VANCOUVER — Atlantic Gold (TSXV: AGB) might well be a regular fixture in Nova Scotia based on new expansion plans at its Moose River Consolidated gold project.
On Jan. 29, the company released a prefeasibility study to integrate the Fifteen Mile Stream and Cochrane Hill satellite deposits with its Touquoy central processing facility. The development could increase Atlantic’s expected gold output from 85,000 oz. per year to more than 200,000 oz. per year.
The company spent US$160-million to start open-pit mining 85 km northeast of Halifax. Atlantic has spent the past four months ramping up operations at its linchpin, 5,500-tonne-per-day Touquoy facility, and reported its first month processing ore at reserve grades in December, when it produced 7,021 oz. gold.
The near-term production focuses on the Touquoy and the Beaver Dam gold deposits, which jointly host 16.45 million proven and probable tonnes grading 1.44 grams gold per tonne for 760,000 contained oz. gold.
Meanwhile, Atlantic’s outstanding mine plan could produce 87,000 oz. gold annually over an 8.5-year life at all-in sustaining costs (AISCs) of between US$540 and US$588 per oz. gold.
The study proposes a staged-expansion, $259-million investment for Fifteen Mile Stream and Cochrane Hill, which could be funded with internal cash flow and more project debt.
Atlantic would treat ore on location at both deposits before shipping concentrate to its central processing facility at Touquoy.
Atlantic’s plan would add up to 160,000 tonnes per annum of concentrate.
The company reported maiden proven and probable reserves for Fifteen Mile Stream and Cochrane Hill of 22 million tonnes averaging 1.17 grams gold for 825,000 contained oz. gold.
“The additions of the Cochrane Hill and Fifteen Mile Stream deposits into our central, integrated project results in a significant increase in annual gold production,” chairman and CEO Steven Dean said during a conference call.
“That life-of-mine production is at a lowest quartile all-in sustaining cost. You’ll hear a fairly common ‘low cost’ theme from Atlantic moving forward, which is a function of our location, gold grades, low strip ratios and easy metallurgy. That really can’t be underestimated in this industry, and it makes us stand out among our peer group,” he added.
The study assumes that Moose River’s production would ramp up to 200,000 oz. in 2022, while AISC would stay at US$555 per oz. gold.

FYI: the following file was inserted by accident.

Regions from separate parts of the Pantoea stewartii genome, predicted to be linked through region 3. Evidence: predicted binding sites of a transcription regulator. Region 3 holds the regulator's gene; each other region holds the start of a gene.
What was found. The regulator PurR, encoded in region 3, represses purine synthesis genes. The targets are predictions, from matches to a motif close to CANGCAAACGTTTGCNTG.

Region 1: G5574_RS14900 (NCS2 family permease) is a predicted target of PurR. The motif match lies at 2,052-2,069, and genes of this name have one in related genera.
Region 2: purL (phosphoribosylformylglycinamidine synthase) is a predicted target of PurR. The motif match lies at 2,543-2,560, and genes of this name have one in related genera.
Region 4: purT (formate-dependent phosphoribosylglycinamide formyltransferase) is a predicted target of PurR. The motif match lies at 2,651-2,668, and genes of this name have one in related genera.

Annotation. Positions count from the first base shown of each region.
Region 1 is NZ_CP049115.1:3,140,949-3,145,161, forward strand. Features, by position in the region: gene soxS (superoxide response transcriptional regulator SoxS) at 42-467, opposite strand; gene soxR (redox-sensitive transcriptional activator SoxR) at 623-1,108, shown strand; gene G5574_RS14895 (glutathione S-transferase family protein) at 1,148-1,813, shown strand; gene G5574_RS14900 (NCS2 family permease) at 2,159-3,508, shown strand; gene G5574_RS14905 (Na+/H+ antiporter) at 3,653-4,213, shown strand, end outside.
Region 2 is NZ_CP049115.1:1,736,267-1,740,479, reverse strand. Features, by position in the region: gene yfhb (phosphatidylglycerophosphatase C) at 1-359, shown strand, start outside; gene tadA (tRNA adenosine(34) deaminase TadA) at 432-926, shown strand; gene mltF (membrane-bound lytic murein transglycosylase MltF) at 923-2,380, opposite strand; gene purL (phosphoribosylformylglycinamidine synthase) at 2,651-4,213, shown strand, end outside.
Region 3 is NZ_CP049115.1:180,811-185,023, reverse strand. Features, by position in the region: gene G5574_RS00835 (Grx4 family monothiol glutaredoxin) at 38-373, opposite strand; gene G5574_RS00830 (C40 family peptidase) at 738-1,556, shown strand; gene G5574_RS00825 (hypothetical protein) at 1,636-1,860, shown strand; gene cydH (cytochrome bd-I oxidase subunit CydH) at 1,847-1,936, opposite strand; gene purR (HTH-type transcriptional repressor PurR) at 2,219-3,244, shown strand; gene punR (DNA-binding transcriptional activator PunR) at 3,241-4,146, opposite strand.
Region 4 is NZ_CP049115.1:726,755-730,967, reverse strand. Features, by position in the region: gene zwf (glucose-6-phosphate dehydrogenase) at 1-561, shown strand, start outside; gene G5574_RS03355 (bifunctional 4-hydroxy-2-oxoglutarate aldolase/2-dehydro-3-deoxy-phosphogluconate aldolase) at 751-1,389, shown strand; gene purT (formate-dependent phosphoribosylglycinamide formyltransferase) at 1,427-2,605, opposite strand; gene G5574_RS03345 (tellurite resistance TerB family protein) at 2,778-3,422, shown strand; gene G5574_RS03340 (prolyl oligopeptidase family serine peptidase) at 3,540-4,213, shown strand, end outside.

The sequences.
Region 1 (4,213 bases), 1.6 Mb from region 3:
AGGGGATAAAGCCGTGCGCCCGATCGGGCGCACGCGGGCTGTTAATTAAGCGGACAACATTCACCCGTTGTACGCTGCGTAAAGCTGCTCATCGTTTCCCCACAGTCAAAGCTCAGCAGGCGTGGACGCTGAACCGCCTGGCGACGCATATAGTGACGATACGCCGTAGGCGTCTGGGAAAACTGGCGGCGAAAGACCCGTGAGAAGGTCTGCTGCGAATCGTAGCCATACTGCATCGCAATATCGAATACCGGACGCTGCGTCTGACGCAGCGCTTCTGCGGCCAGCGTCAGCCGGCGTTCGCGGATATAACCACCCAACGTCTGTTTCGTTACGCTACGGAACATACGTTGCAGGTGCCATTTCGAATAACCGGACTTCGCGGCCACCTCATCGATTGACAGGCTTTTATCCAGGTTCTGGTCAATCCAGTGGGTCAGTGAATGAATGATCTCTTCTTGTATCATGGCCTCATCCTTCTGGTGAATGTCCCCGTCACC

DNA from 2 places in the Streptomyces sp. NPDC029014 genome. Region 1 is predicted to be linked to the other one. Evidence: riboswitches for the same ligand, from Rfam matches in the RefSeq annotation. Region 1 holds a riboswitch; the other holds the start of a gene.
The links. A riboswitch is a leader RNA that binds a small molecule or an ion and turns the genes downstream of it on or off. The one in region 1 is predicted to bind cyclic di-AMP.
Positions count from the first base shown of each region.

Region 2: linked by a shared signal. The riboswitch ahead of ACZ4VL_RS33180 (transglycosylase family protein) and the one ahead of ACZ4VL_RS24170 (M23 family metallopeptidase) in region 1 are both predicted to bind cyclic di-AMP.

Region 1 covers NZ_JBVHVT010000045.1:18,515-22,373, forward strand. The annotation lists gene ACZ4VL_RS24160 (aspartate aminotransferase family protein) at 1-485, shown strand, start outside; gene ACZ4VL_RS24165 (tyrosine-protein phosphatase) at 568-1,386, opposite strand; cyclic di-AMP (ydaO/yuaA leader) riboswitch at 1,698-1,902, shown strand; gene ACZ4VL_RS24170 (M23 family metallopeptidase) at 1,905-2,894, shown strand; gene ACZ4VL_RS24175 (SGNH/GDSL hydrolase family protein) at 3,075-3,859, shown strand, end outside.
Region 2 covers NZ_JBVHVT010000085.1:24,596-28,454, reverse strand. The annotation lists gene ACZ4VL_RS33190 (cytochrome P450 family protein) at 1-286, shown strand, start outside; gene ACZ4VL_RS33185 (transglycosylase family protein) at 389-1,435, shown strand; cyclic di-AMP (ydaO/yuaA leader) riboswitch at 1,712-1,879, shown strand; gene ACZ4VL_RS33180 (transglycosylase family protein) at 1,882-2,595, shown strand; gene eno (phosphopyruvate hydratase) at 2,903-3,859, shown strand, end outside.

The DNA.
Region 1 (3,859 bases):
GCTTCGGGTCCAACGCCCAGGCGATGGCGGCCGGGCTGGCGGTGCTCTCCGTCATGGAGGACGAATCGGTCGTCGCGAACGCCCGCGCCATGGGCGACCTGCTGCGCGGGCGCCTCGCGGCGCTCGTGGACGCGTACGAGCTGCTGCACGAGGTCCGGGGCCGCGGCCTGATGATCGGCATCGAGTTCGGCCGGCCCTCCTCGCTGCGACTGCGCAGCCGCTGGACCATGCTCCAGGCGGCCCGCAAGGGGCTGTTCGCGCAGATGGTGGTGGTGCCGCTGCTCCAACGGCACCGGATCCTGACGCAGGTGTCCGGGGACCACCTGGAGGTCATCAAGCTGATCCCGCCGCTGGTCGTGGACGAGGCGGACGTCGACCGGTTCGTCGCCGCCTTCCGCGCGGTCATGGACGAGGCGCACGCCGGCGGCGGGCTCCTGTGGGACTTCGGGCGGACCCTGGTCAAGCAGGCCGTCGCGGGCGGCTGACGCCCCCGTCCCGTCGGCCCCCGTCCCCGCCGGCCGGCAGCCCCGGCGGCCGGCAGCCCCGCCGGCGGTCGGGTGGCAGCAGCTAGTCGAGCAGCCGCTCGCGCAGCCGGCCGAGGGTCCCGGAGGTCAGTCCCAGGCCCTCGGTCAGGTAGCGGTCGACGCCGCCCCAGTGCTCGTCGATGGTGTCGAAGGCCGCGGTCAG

The expansion would push the project’s mine life through to 2027, and give it a post-tax net present value of $422 million at a 5% discount rate, and a 35% internal rate of return. The company’s base case assumes a US$1,300 per oz. gold price.
Atlantic began environmental studies for the Fifteen Mile Stream and Cochrane Hill sites nine months ago. It expects to submit environmental impact statements to provincial and federal regulators in four months.
“In the later years of our current projects we’ll be turning our focus toward the incorporation of a very significant drill program that we kicked off in the fourth quarter,” Dean continued. “We started at Fifteen Mile and Cochrane Hill, and we’re very excited about what we’ve seen in the first batch of results in terms of both infill and step-out … none of the results have been included in this study. So we see upside above and beyond the economic impacts from the phase-two plan.”
The company drilled 21,000 metres at Fifteen Mile Stream in 2017 as part of its third phase, resource-expansion drill program, which also includes Cochran Hill.
Highlights reported so far include: 23 metres of 2.32 grams gold from 14 metres at the Hudson target in hole 17-216; 11 metres of 2.22 grams gold from 24 metres at the Egerton Maclean target in hole 17-276; and 9 metres of 3.15 grams gold from 93 metres’ depth in hole 17-023 at the Plenty target.
The company raised $14 million in flow-through capital at the end of 2017. It intends to invest between $8 million and $10 million in a generative exploration program that could involve 70,000 metres of drilling.
“We’re targeting the regional strike length of the anticline, which is the primary host structure to all the deposits. We see significant upsides there in terms of discovering at least one or two additional deposits,” Dean said.
BMO Capital Markets analyst Andrew Mikitchook increased his target price on Atlantic by 20¢ to $2.40 per share after the study’s release. He noted that the takeaway from the study was Atlantic’s ability to deliver production growth at low cash costs.
“We believe it likely the company’s strong production profile and low costs in a domestic and enviable jurisdiction could attract takeover interest,” Mikitchook added.
Atlantic has traded within a 52-week range of 88¢ to $1.87, and closed at $1.68 per share at press time. It has 182.3 million shares outstanding for a $306-million market capitalization, and reported liquidity of $57 million at the end of September.